Top Stories

A dividend machine: Why the Musgrave Group is the gift that keeps giving

The Cork retail giant is one of Ireland’s most successful family business. And that success has allowed it to pay out handsome dividends to its shareholder each year, according to new data.

Goodbody’s latest results are for 2018. From revenues to Covid supports, here is how the broker has performed since then

Goodbody Stockbrokers was one of the many firms to avail of the wage subsidy scheme for a period. As it negotiates with AIB over a potential buyout, how has the broker been performing?

Game on: Virgin Media launches legal action against Eir in dispute over Covid-postponed sporting events

Virgin Media is taking Eir to court in a dispute over unpaid fees for sports broadcasts. At issue is whether Virgin should be liable for the postponement of sporting events.

“We wanted to go international”: healthy snacks brand takes on the world via Boyne Valley

The co-founders of Cali Cali reveal how they linked up with their new global distributor – and acquired a new investor in the bargain.

Jackie Lavin, the US specialist car financier and the High Court action

At the tail end of the recession, Jackie Lavin and her partner Bill Cullen launched a new car dealership in west Dublin. It later collapsed and Lavin is now being called to account over an alleged credit deal.

Deutsche Bank has quietly built a €700m Irish property empire. Now it’s going to court do defend it

DWS is suing Gap and Champion Sports over missed rent as their stores remain closed, but the German landlord is not put off investing in Ireland: it has poured over half a billion euro into Dublin property in the past year alone.

After surviving insolvency, CityJet is now battling another adversary: the Irish tax system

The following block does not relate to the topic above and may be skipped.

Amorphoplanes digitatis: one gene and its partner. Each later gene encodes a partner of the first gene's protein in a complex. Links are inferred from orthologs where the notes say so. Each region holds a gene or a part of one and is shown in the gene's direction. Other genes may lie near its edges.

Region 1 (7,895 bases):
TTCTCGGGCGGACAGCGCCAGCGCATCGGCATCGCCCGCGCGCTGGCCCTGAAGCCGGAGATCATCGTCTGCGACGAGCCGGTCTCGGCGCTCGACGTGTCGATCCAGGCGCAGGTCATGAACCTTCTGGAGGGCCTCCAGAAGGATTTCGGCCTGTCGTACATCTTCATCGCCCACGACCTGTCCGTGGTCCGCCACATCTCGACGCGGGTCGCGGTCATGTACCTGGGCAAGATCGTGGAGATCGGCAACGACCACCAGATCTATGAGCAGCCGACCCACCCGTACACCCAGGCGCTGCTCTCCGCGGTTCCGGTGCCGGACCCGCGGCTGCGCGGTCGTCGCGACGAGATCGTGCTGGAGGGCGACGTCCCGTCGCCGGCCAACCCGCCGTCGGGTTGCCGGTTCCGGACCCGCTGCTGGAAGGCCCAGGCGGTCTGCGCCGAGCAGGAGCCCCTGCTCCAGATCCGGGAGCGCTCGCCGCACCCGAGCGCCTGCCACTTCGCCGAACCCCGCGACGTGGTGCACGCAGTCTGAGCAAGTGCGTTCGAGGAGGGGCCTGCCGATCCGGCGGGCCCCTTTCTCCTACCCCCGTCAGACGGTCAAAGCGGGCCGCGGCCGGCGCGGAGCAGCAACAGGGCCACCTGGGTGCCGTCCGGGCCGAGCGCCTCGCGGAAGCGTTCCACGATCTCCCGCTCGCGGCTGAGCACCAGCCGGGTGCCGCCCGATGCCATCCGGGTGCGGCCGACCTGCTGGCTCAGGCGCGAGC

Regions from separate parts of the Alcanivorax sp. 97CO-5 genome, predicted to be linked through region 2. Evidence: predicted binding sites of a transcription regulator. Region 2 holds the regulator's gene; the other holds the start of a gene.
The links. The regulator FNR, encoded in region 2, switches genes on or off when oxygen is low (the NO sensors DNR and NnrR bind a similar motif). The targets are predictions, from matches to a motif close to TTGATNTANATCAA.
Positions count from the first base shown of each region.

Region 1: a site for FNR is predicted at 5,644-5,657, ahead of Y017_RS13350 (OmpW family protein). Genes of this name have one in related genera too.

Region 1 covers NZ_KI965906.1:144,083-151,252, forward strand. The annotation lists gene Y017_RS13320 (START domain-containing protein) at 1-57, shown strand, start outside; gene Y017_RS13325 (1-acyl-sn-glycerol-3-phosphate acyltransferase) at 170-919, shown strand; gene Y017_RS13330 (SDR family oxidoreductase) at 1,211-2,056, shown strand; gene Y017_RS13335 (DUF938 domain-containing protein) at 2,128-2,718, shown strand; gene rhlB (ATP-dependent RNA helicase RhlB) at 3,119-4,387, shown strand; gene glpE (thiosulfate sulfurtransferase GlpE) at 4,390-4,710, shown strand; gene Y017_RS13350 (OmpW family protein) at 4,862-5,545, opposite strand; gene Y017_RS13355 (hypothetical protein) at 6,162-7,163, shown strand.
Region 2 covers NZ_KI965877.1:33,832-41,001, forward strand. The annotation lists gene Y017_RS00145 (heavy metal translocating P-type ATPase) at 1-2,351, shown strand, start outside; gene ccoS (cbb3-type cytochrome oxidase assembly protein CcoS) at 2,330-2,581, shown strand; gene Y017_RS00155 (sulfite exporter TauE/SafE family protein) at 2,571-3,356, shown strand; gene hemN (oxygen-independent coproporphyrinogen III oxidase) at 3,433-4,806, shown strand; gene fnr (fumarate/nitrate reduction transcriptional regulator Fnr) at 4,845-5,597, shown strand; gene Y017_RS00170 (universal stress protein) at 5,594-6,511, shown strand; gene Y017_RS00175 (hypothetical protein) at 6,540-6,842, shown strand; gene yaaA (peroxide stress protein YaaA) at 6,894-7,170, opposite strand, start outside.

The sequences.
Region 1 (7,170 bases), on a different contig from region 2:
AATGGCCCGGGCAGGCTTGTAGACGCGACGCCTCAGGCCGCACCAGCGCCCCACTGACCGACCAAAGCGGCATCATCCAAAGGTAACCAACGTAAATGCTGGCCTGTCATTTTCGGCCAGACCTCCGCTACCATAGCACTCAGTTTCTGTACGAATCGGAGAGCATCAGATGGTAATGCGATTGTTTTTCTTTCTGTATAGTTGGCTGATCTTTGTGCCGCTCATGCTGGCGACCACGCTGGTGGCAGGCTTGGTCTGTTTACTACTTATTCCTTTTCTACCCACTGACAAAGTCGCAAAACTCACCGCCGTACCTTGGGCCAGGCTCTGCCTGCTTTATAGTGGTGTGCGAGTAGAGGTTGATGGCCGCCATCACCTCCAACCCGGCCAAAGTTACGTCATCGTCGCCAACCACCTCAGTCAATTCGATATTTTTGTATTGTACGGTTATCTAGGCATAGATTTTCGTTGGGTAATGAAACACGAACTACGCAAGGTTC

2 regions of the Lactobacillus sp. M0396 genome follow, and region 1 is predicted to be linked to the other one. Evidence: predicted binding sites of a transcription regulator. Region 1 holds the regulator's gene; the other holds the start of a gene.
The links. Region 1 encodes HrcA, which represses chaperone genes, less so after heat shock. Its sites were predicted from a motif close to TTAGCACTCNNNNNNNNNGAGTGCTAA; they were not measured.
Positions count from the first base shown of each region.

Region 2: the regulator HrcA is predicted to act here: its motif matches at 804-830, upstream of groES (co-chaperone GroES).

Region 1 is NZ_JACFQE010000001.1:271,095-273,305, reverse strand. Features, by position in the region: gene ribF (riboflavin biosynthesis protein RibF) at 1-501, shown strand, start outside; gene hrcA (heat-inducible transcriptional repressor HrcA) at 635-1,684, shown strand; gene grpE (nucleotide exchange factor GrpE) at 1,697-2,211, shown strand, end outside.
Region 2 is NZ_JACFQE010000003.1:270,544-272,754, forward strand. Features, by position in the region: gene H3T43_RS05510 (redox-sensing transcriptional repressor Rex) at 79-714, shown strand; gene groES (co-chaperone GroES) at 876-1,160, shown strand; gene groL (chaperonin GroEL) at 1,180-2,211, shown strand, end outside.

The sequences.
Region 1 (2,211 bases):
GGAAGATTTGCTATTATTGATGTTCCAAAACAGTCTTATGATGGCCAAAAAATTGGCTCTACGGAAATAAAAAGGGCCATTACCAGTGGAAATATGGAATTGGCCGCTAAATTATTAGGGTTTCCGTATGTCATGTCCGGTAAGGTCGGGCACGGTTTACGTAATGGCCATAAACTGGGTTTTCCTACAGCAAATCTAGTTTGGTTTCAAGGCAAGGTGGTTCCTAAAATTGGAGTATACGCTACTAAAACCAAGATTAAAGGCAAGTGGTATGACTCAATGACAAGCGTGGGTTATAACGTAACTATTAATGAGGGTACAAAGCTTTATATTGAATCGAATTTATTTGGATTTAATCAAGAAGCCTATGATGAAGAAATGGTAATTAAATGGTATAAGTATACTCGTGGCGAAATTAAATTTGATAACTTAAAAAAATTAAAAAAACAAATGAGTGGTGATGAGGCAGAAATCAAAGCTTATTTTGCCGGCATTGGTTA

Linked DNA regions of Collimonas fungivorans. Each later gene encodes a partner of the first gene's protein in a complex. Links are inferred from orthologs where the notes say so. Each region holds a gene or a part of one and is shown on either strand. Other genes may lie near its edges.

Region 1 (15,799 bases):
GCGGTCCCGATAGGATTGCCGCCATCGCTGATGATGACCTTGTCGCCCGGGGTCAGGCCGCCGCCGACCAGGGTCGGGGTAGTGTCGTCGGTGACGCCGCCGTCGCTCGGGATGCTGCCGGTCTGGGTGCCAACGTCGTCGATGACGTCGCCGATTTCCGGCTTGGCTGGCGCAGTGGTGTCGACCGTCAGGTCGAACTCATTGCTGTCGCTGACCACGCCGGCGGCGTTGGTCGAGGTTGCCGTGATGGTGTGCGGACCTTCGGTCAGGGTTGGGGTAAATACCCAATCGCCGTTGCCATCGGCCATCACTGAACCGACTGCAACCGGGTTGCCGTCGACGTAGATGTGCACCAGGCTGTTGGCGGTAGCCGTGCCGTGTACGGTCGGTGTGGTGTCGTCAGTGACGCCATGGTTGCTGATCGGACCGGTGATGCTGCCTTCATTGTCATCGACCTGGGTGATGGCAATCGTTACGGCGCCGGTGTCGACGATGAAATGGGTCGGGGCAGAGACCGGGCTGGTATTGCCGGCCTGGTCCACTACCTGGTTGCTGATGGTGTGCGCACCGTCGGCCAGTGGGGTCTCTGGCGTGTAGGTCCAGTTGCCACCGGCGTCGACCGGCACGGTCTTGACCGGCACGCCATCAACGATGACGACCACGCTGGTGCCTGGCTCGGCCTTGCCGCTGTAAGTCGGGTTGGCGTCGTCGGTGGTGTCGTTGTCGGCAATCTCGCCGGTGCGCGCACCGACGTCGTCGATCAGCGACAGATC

The Irish airline CityJet is challenging a provision within the Irish tax code that it says drives staff costs up by a third. Without a swift change, the airline says the logical solution is to decamp from Ireland. But will the government back down?

Mercury Engineering’s 2019 results: the rare Irish company that’s killing it in foreign markets

In 2019, Mercury Engineering achieved something few Irish firms do — it succeeded in Europe.

Top Voices

A Beginners Guide to Financial Markets: Part 2 – Diversification & Portfolio Theory

In the first part of this series, I dealt with the Asset Risk spectrum. Today, I want to go further and delve into portfolio theory and the benefits of diversification.

Accenture’s Alastair Blair: Snatching opportunity from the jaws of adversity

Alastair Blair, country managing director of Accenture and president of Ibec, argues that there is an opportunity for stakeholders in government, industry and education to come together and re-define Ireland in this new digital era.

Mind the credibility gap: NPHET, lockdown and Level 5

NPHET is technically an advisory body but it has chosen to position itself in a leadership role. It now needs to demonstrate a credible claim to that leadership by providing a clear pathway out of the Covid-19 pandemic.

The Dáil discount: why every €1 worth of Hibernia REIT offices trades for 72¢

Hibernia REIT's earnings, released yesterday, give the clearest view we have on the health of the commercial property market. The company is riding out Covid pretty well, but there are questions over its long-term future.

Workers and shoppers have been moving. Now it’s the turn of commercial property investors

First, there was anecdotal evidence that the pandemic-induced acceleration of trends towards remote working and online retail would reshape the commercial property market. Now hard figures are emerging in a number of international locations.

A Beginners Guide to Financial Markets: Part 1- The Asset Risk Spectrum

With Irish deposit rates going negative and deposit sizes going skyward, many people are now looking to build their own portfolio - the success of Robinhood shows the demand for personal investing. In a series of pieces starting today, I want to help people through the process.

As a gift to future generations, the government should borrow €30bn for a mental health plan

It is easy to chart the physical results of Covid-19. But when it comes to mental illness, there is no barometer or gauge. The next generation will be paying for the financial cost of this crisis, and we owe it to them to help prevent decades of mental health issues.

Stephen Kinsella

We don’t lack for plans. But we do lack systems to implement them

There are a lot of strategies. Why do so few of them seem to be remembered, or thought of, after they are announced? We need serious thinking on the mechanisms of service delivery into the future, and no, we won’t need a strategy for that.